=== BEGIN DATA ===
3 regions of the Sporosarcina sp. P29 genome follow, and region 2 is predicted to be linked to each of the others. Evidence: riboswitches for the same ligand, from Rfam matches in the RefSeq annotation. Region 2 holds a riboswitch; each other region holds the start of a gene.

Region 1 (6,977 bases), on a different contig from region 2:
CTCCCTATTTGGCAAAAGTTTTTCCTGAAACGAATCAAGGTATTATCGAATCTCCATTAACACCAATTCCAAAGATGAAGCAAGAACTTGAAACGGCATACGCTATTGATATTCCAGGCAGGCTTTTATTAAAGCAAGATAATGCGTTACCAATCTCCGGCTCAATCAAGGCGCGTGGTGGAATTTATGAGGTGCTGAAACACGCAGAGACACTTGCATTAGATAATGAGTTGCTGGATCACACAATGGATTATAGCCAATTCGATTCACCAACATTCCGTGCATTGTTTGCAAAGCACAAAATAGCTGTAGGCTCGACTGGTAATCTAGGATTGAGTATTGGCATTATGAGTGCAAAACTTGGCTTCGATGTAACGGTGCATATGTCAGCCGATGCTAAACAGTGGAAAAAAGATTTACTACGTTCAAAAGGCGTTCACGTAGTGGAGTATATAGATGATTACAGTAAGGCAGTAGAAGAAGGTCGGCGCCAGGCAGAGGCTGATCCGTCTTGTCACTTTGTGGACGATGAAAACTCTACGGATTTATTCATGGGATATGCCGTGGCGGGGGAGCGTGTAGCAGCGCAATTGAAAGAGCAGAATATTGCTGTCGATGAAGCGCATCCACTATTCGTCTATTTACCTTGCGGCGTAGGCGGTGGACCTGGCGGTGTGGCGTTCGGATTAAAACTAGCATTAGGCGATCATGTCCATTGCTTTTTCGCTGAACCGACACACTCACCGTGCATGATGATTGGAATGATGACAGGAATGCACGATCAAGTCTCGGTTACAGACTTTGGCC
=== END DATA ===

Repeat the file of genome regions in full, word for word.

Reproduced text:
3 regions of the Sporosarcina sp. P29 genome follow, and region 2 is predicted to be linked to each of the others. Evidence: riboswitches for the same ligand, from Rfam matches in the RefSeq annotation. Region 2 holds a riboswitch; each other region holds the start of a gene.

Region 1 (6,977 bases), on a different contig from region 2:
CTCCCTATTTGGCAAAAGTTTTTCCTGAAACGAATCAAGGTATTATCGAATCTCCATTAACACCAATTCCAAAGATGAAGCAAGAACTTGAAACGGCATACGCTATTGATATTCCAGGCAGGCTTTTATTAAAGCAAGATAATGCGTTACCAATCTCCGGCTCAATCAAGGCGCGTGGTGGAATTTATGAGGTGCTGAAACACGCAGAGACACTTGCATTAGATAATGAGTTGCTGGATCACACAATGGATTATAGCCAATTCGATTCACCAACATTCCGTGCATTGTTTGCAAAGCACAAAATAGCTGTAGGCTCGACTGGTAATCTAGGATTGAGTATTGGCATTATGAGTGCAAAACTTGGCTTCGATGTAACGGTGCATATGTCAGCCGATGCTAAACAGTGGAAAAAAGATTTACTACGTTCAAAAGGCGTTCACGTAGTGGAGTATATAGATGATTACAGTAAGGCAGTAGAAGAAGGTCGGCGCCAGGCAGAGGCTGATCCGTCTTGTCACTTTGTGGACGATGAAAACTCTACGGATTTATTCATGGGATATGCCGTGGCGGGGGAGCGTGTAGCAGCGCAATTGAAAGAGCAGAATATTGCTGTCGATGAAGCGCATCCACTATTCGTCTATTTACCTTGCGGCGTAGGCGGTGGACCTGGCGGTGTGGCGTTCGGATTAAAACTAGCATTAGGCGATCATGTCCATTGCTTTTTCGCTGAACCGACACACTCACCGTGCATGATGATTGGAATGATGACAGGAATGCACGATCAAGTCTCGGTTACAGACTTTGGCC